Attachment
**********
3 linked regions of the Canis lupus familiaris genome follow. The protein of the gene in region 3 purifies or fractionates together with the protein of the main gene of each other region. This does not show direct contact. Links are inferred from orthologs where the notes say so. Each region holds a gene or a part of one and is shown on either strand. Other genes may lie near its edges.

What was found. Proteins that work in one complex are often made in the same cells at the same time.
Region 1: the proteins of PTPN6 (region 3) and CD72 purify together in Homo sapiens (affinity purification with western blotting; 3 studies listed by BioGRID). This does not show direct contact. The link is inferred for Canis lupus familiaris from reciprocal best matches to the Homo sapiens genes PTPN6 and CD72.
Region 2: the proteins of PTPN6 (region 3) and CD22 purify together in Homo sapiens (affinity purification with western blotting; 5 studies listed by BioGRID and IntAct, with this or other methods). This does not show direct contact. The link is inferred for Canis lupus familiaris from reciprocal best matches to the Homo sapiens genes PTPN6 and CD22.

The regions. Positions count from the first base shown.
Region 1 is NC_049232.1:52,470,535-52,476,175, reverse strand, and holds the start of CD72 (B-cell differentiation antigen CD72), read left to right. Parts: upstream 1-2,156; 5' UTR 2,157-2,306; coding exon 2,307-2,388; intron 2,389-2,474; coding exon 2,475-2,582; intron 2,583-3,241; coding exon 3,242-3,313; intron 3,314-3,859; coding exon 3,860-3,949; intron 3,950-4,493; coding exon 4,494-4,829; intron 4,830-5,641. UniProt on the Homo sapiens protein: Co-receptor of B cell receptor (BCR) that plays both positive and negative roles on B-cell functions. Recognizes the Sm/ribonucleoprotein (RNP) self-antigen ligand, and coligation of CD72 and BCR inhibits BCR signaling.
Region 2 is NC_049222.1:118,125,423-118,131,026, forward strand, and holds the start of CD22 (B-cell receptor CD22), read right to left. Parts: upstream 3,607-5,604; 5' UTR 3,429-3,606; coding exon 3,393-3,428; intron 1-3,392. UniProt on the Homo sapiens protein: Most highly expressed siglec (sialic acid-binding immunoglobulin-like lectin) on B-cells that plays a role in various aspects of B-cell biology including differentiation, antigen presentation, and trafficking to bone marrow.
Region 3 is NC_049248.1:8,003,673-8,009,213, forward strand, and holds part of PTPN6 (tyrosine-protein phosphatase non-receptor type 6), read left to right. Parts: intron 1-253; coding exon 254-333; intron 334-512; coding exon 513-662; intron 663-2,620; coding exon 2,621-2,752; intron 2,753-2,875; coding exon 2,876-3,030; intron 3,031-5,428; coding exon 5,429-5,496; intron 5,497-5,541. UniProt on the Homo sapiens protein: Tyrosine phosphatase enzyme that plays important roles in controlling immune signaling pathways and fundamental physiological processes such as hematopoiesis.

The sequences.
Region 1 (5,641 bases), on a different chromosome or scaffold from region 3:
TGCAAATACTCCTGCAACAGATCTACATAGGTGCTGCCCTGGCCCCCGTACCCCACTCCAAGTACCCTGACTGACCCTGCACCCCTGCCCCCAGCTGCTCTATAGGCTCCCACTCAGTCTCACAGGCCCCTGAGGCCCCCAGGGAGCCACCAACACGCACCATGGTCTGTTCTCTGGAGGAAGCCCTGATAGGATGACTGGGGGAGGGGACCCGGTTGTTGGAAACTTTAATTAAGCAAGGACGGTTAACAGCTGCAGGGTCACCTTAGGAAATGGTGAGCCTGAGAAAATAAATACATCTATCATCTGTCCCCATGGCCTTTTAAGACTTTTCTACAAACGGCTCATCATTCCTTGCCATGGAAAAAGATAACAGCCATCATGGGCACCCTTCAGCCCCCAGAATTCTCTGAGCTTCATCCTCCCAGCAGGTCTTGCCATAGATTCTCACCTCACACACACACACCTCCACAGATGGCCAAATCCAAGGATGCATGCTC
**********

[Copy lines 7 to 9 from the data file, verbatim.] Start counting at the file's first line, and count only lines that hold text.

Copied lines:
Region 2 is NC_049222.1:118,125,423-118,131,026, forward strand, and holds the start of CD22 (B-cell receptor CD22), read right to left. Parts: upstream 3,607-5,604; 5' UTR 3,429-3,606; coding exon 3,393-3,428; intron 1-3,392. UniProt on the Homo sapiens protein: Most highly expressed siglec (sialic acid-binding immunoglobulin-like lectin) on B-cells that plays a role in various aspects of B-cell biology including differentiation, antigen presentation, and trafficking to bone marrow.
Region 3 is NC_049248.1:8,003,673-8,009,213, forward strand, and holds part of PTPN6 (tyrosine-protein phosphatase non-receptor type 6), read left to right. Parts: intron 1-253; coding exon 254-333; intron 334-512; coding exon 513-662; intron 663-2,620; coding exon 2,621-2,752; intron 2,753-2,875; coding exon 2,876-3,030; intron 3,031-5,428; coding exon 5,429-5,496; intron 5,497-5,541. UniProt on the Homo sapiens protein: Tyrosine phosphatase enzyme that plays important roles in controlling immune signaling pathways and fundamental physiological processes such as hematopoiesis.

The sequences.